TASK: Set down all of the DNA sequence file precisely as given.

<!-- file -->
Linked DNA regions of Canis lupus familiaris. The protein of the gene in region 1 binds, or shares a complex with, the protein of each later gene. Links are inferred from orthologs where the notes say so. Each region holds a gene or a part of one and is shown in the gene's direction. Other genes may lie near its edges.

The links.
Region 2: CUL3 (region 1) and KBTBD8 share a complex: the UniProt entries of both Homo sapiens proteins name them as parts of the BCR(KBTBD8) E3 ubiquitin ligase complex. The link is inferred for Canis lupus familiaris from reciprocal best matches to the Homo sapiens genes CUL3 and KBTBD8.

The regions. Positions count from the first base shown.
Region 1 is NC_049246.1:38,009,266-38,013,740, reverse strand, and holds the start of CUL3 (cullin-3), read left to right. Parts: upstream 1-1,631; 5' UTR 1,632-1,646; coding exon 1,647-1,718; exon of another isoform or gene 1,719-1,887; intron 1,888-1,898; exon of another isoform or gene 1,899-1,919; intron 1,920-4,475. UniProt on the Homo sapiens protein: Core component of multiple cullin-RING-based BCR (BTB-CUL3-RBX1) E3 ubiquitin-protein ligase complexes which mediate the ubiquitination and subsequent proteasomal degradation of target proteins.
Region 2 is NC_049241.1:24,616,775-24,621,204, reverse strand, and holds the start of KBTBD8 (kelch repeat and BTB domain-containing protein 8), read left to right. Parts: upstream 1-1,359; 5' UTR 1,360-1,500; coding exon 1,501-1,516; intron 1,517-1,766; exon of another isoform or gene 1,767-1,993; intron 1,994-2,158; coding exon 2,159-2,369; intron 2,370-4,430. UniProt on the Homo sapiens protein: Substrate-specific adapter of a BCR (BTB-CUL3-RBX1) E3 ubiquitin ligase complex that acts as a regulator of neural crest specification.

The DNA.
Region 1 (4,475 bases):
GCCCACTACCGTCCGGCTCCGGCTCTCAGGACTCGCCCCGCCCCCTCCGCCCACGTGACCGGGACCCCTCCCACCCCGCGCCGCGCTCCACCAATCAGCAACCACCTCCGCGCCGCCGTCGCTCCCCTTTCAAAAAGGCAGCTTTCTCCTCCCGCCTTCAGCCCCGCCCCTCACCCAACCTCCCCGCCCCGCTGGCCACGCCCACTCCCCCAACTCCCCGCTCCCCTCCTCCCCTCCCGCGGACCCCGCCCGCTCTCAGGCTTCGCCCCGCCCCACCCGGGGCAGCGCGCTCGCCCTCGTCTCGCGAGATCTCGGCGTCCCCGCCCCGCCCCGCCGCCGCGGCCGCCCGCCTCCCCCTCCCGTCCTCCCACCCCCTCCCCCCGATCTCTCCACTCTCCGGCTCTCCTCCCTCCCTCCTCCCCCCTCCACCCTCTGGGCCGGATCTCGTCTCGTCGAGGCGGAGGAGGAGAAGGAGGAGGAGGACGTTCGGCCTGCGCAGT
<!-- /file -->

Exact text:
Linked DNA regions of Canis lupus familiaris. The protein of the gene in region 1 binds, or shares a complex with, the protein of each later gene. Links are inferred from orthologs where the notes say so. Each region holds a gene or a part of one and is shown in the gene's direction. Other genes may lie near its edges.

The links.
Region 2: CUL3 (region 1) and KBTBD8 share a complex: the UniProt entries of both Homo sapiens proteins name them as parts of the BCR(KBTBD8) E3 ubiquitin ligase complex. The link is inferred for Canis lupus familiaris from reciprocal best matches to the Homo sapiens genes CUL3 and KBTBD8.

The regions. Positions count from the first base shown.
Region 1 is NC_049246.1:38,009,266-38,013,740, reverse strand, and holds the start of CUL3 (cullin-3), read left to right. Parts: upstream 1-1,631; 5' UTR 1,632-1,646; coding exon 1,647-1,718; exon of another isoform or gene 1,719-1,887; intron 1,888-1,898; exon of another isoform or gene 1,899-1,919; intron 1,920-4,475. UniProt on the Homo sapiens protein: Core component of multiple cullin-RING-based BCR (BTB-CUL3-RBX1) E3 ubiquitin-protein ligase complexes which mediate the ubiquitination and subsequent proteasomal degradation of target proteins.
Region 2 is NC_049241.1:24,616,775-24,621,204, reverse strand, and holds the start of KBTBD8 (kelch repeat and BTB domain-containing protein 8), read left to right. Parts: upstream 1-1,359; 5' UTR 1,360-1,500; coding exon 1,501-1,516; intron 1,517-1,766; exon of another isoform or gene 1,767-1,993; intron 1,994-2,158; coding exon 2,159-2,369; intron 2,370-4,430. UniProt on the Homo sapiens protein: Substrate-specific adapter of a BCR (BTB-CUL3-RBX1) E3 ubiquitin ligase complex that acts as a regulator of neural crest specification.

The DNA.
Region 1 (4,475 bases):
GCCCACTACCGTCCGGCTCCGGCTCTCAGGACTCGCCCCGCCCCCTCCGCCCACGTGACCGGGACCCCTCCCACCCCGCGCCGCGCTCCACCAATCAGCAACCACCTCCGCGCCGCCGTCGCTCCCCTTTCAAAAAGGCAGCTTTCTCCTCCCGCCTTCAGCCCCGCCCCTCACCCAACCTCCCCGCCCCGCTGGCCACGCCCACTCCCCCAACTCCCCGCTCCCCTCCTCCCCTCCCGCGGACCCCGCCCGCTCTCAGGCTTCGCCCCGCCCCACCCGGGGCAGCGCGCTCGCCCTCGTCTCGCGAGATCTCGGCGTCCCCGCCCCGCCCCGCCGCCGCGGCCGCCCGCCTCCCCCTCCCGTCCTCCCACCCCCTCCCCCCGATCTCTCCACTCTCCGGCTCTCCTCCCTCCCTCCTCCCCCCTCCACCCTCTGGGCCGGATCTCGTCTCGTCGAGGCGGAGGAGGAGAAGGAGGAGGAGGACGTTCGGCCTGCGCAGT